Lecturer and member of Digital Architecture Research Centre (DARC), Dr Peter Buš, has recently written an article titled, ‘On-site participation for proto-architectural assemblies encompassing technology and human improvisation: “Fish Trap” and “Orchid” architectural interventions‘ which has been published in the special issue of Complexity. Complexity is a journal specialising in reporting ‘advances in the scientific study of complex systems’. Dr Buš’ article features in their special issue titled, ‘Tales of Two Societies: On the complexity of the coevolution between physical space and the cyber space’.
Dr Peter Buš writes, “This research investigates the notion of builders’ on-site engagement to physically build architectural interventions based on their demands, spatial requirements, and collaborative improvisation enhanced with the principles of uniqueness and bespoke solutions which are previously explored in computational models.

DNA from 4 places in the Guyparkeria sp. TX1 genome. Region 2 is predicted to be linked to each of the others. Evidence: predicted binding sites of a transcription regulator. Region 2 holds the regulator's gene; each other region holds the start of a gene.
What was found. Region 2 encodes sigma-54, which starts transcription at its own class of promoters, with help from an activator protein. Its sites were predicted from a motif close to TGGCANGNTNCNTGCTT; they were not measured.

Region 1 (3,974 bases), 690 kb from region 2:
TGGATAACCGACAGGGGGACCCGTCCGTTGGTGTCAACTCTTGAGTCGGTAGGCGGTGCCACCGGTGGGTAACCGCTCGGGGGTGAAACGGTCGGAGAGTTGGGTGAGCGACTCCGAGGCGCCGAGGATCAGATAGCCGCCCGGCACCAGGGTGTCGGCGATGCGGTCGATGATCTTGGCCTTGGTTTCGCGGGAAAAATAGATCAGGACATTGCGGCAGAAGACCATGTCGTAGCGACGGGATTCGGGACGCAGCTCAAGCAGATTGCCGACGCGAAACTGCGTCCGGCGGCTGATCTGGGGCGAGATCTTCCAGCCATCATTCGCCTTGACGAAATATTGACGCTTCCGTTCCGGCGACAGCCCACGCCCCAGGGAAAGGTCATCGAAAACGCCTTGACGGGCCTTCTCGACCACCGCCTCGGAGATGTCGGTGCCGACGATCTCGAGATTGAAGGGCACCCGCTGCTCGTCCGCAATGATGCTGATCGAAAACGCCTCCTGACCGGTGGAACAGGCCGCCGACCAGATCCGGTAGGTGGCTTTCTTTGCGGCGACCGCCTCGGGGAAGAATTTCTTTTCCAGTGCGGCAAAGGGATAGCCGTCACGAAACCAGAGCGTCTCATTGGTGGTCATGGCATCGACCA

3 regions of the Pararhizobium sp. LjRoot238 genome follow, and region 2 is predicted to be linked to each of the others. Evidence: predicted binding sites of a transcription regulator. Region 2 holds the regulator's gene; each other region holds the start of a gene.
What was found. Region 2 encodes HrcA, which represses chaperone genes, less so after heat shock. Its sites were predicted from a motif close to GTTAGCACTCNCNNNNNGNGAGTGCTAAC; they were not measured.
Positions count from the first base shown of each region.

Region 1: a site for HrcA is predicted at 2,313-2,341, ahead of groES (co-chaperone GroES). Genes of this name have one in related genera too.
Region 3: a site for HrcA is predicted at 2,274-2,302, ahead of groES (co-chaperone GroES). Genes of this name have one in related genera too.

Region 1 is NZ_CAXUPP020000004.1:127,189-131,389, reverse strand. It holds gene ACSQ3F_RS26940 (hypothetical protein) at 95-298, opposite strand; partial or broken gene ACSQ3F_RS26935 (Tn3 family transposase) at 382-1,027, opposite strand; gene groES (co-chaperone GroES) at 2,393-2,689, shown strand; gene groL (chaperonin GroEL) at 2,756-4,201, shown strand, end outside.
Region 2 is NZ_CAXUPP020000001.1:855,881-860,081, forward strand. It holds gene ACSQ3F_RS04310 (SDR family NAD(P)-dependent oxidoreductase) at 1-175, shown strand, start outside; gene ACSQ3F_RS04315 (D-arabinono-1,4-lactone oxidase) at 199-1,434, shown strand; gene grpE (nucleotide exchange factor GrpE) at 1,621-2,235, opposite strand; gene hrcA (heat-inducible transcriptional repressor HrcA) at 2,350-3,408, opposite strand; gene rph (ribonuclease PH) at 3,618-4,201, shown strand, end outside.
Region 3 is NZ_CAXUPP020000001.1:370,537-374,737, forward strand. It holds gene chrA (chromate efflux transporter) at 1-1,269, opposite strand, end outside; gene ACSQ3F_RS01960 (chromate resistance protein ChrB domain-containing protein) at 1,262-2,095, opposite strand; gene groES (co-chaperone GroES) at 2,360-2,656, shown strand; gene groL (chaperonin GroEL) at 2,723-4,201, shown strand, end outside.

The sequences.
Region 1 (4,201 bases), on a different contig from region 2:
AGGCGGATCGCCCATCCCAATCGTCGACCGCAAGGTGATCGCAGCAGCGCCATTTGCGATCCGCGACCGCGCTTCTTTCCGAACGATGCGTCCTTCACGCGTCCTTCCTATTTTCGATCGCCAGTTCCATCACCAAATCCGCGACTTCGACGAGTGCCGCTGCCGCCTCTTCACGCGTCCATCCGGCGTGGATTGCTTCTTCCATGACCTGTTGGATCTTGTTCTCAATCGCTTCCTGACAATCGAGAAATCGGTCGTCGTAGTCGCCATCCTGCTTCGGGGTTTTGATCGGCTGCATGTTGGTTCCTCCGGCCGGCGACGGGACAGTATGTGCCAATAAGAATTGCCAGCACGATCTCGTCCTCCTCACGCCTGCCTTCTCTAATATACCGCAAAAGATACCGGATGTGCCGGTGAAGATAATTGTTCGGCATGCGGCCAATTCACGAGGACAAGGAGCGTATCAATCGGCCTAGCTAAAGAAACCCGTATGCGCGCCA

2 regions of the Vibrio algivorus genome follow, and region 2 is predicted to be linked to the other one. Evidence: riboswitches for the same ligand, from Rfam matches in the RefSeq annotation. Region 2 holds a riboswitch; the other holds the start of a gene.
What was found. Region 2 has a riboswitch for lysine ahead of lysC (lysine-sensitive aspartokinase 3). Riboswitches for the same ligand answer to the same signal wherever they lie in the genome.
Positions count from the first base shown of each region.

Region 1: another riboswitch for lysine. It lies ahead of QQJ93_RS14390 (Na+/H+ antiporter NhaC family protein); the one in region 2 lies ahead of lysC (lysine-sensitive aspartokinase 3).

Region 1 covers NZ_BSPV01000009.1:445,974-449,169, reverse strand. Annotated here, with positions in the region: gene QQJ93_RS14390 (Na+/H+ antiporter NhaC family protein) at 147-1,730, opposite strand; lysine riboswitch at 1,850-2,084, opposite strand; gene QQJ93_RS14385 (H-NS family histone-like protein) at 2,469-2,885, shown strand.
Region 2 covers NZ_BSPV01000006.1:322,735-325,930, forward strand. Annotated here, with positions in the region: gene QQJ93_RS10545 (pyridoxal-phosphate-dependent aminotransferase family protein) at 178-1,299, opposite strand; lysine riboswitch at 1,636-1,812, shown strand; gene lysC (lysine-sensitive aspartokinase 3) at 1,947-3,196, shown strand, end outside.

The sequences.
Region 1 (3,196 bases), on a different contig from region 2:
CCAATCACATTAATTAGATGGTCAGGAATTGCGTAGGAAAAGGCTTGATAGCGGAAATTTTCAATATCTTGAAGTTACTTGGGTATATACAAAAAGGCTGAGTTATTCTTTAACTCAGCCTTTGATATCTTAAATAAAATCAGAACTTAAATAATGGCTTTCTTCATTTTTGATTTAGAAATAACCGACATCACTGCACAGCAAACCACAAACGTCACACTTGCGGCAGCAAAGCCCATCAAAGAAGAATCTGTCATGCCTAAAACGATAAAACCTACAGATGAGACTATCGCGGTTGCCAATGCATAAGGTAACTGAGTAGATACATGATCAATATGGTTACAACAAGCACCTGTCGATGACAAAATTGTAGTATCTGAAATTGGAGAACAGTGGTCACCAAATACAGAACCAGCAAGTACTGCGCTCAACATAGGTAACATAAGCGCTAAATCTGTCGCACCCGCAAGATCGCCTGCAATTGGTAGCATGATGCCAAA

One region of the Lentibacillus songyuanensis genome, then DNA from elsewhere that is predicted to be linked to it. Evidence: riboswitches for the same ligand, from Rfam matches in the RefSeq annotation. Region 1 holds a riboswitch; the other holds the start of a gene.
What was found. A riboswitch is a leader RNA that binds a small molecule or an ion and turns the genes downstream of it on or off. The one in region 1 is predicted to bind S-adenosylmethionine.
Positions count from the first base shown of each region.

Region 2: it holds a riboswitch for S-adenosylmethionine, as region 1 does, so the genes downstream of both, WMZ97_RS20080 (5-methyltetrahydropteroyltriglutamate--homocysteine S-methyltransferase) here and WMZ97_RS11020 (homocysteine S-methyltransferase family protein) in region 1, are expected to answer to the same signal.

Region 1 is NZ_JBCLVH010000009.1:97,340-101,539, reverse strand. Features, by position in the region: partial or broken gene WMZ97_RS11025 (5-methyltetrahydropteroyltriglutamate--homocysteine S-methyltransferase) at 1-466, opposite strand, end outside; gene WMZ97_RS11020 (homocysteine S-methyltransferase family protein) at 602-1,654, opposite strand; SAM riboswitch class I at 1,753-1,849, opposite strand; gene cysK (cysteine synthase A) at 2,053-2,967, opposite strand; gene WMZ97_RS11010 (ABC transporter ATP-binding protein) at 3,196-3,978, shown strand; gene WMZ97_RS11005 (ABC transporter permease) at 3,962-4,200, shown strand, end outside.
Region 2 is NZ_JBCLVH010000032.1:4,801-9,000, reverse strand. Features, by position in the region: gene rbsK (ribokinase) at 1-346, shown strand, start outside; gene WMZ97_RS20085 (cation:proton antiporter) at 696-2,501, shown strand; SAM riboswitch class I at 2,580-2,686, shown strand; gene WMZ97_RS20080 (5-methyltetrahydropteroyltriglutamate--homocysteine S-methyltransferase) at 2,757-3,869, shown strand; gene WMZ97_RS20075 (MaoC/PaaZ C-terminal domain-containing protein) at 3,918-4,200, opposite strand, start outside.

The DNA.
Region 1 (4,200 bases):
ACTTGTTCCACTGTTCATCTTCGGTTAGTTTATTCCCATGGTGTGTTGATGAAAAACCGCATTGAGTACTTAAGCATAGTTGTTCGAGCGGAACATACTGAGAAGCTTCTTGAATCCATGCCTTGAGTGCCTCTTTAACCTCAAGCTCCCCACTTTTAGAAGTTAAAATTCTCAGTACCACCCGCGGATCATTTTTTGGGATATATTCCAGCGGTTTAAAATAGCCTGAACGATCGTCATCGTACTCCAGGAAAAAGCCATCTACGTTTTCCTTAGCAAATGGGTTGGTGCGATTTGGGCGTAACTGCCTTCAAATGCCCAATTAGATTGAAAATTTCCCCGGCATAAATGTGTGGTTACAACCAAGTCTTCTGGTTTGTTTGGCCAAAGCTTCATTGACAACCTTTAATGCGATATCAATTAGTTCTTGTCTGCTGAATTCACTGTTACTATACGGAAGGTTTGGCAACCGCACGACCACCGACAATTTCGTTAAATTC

The paper compares and discusses two physical installations as proto-architectural assemblies testing two different designs and building approaches: the top-down predefined designers’ scenario contrary to bottom-up unpredictable improvisation. It encompasses a building strategy based on the discrete precut components assembled by builders themselves in situ.
The paper evaluates both strategies in a qualitative observation and comparison defining advantages and limitations of the top-down design strategy in comparison with the decentralised bottom-up building system built by the builders themselves. As such, it outlines the position of a designer within the bottom-up building processes on-site. The paper argues that improvisation and builders’ direct engagement on-site lead to solutions that better reflect human needs and low-tech building principles incorporated can deliver unpredictable but convenient spatial scenarios.”